The other big drawback to Circle of the Moon is the castle itself. It just feels more straightforward and less creative than the castle found in the other Metroidvania entries of the series. And Nathan’s aforementioned slow pace only makes matters worse. It’s not terribly designed by any means, but where Symphony of the Night and Aria of Sorrow’s level structure are pure genius, Circle of the Moon’s castle just feels simple by comparison.

Circle of the Moon remains a fun game, and the adventure will last a decently long time for a handheld title. The DSS cards also add a nice twist to the equation, but as a whole it feels like a more watered-down version of the Metroidvania concept. It does deserve credit for continuing this beloved style of Castlevania and bringing it to handhelds. But it lacks the variety and depth of some of the more notable Castlevania titles of the style.

 

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Mario Kart: Super Circuit Review

Mario Kart: Super Circuit

Though every Nintendo console and handheld since the SNES has had its own iteration of Mario Kart, the Game Boy Advance’s Mario Kart: Super Circuit is the only entry that plays like a direct sequel to the SNES’ Super Mario Kart. If you’re a fan of the original, then Super Circuit may be worth a revisit. Just know that it hasn’t aged quite as well as Super Mario Kart, and its transition to the Wii U Virtual Console has removed some key features.

Super Circuit retains the play style of Super Mario Kart, where courses are mostly flat and straightforward when compared to the other sequels in the series (though they retain the fun Mario themes). Much like the original game, it feels more like the tracks are moving instead of the character, which can take some getting used to, especially when one realizes the turns are much sharper and the vehicles more slippery than in Super Mario Kart. It doesn’t feel as immediately fun as the SNES game, but for those with the patience for it, Super Circuit ends up being a similarly entertaining experience.

There’s also a good sense of balance with computer AI and the items. Playing on 150cc will still prove incredibly difficult, but playing on lesser difficulties make things feel more fair and less random than in some entries of the series. The items consist of all the basics like bananas and shells, and lack the more overpowered weapons of later Mario Karts.

Mario Kart: Super CircuitThe character selection is identical to that of Mario Kart 64: Mario, Luigi, Peach, Yoshi, Bowser, Toad, Donkey Kong and Wario are all playable, with no secret or surprise characters making the roster. Even back in 2001 when the game was first released on GBA there was no shortage of Mario characters to work with, so the recycled selection is a minor bummer.

The visuals are the aspect of the game that have been most affected by age. Though the game is colorful and the game’s merging of Super Mario Kart and Mario Kart 64’s art styles is interesting, it looks neither as lively as the former or even as visually pleasing as the latter (normally you’d expect an early 3D game like MK64 to have aged worse visually than a 2D game like Super Circuit, but somehow the exact opposite is true). The game’s Virtual Console release is also better suited for off-TV play on the Gamepad, since playing on the TV stretches the visuals and exposes its datedness all the more. Some of Super Circuit’s rotation effects might even prove bothersome to those with sensitive eyes.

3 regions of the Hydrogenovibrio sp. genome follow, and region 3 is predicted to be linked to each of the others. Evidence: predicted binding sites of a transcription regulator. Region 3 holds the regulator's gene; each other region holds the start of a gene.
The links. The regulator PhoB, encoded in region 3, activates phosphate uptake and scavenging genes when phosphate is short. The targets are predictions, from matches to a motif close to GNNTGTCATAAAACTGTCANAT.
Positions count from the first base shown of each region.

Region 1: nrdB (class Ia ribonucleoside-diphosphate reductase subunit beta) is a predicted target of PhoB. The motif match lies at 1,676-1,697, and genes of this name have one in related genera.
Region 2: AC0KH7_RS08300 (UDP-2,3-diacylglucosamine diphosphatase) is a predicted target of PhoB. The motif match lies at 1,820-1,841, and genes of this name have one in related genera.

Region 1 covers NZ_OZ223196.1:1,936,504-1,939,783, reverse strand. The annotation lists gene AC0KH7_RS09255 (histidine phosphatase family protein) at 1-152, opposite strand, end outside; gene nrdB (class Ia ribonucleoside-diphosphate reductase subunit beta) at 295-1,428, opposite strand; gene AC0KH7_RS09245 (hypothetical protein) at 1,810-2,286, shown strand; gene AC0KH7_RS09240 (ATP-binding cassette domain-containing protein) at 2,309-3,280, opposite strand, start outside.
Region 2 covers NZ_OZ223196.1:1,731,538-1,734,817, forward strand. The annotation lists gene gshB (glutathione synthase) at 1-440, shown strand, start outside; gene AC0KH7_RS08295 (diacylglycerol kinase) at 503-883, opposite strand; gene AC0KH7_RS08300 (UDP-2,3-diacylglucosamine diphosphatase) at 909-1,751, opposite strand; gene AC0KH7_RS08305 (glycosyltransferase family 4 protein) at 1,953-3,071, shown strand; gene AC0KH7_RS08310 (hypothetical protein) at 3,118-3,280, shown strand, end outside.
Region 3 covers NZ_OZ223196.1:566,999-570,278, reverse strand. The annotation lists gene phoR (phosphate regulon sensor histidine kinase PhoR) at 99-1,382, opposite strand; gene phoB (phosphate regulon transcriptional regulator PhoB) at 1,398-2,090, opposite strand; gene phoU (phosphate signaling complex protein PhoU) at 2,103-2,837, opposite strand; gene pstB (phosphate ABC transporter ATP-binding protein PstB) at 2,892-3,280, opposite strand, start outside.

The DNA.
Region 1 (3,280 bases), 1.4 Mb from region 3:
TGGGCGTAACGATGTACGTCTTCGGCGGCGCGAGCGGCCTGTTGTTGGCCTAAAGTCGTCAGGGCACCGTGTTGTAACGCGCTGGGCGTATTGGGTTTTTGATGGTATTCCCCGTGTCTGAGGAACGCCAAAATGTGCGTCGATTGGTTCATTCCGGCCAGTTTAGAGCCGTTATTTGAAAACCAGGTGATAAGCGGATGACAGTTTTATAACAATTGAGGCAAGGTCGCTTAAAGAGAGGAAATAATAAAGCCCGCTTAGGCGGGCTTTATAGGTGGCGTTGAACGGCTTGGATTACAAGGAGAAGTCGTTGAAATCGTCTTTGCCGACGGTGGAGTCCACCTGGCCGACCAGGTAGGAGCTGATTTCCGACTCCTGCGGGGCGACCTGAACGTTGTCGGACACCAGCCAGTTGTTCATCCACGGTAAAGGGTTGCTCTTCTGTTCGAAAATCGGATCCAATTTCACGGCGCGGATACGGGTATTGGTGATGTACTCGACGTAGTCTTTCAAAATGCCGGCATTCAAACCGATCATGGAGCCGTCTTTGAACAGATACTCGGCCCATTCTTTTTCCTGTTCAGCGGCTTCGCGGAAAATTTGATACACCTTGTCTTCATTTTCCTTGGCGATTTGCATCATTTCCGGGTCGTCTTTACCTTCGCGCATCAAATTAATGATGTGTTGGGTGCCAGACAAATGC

The single biggest drawback to the Virtual Console release, however, is that it no longer has a multiplayer option. That’s right, it’s Mario Kart without multiplayer now. If you can track down an original GBA copy of the game and a couple of link cables, you can still have some multiplayer fun. But without a means to replicate the link cables, or a split-screen option to make up for it, the Virtual Console version of the game lacks the series’ defining feature.

Still, there’s fun to be had with the core gameplay. And additional single player modes like Time Trial and Quick Run (a more customizable VS. mode) ensure that there’s more to do than the Grand Prix mode. You can even unlock all twenty tracks from Super Mario Kart on top of the twenty tracks introduced here, giving Super Circuit more courses than any entry in the series up until Mario Kart 8 introduced DLC into the mix. So despite the limitations, there’s still plenty to do for solo players.

If you cherish the gameplay of the original Super Mario Kart, then Super Circuit is still worth a spin, though preferably in its original GBA incarnation. For those who feel the series has improved for deviating from the SNES game’s blueprints, you may want to hit the brakes before downloading Super Circuit.

 

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Castlevania: Aria of Sorrow Review

Castlevania: Aria of Sorrow

The ‘Metroidvania’ subgenre of platformer was birthed by Super Metroid and turned into a full-fledged genre with Castlevania: Symphony of the Night. Strangely, most of the subsequent entries in the Castlevania series that follow in Symphony’s footsteps have more or less been exclusive to handhelds. But that only really means that handhelds have been seeing quality Castlevania releases. This was especially the case with the Gameboy Advance, which saw the release of three such Castlevania titles. The third of those GBA games, Aria of Sorrow, is widely acknowledged as one of the best game’s in the system’s library, and one of the best entries in the entire series. It’s well-deserved praise. In the twelve years since its 2003 release, Aria of Sorrow hasn’t lost a step.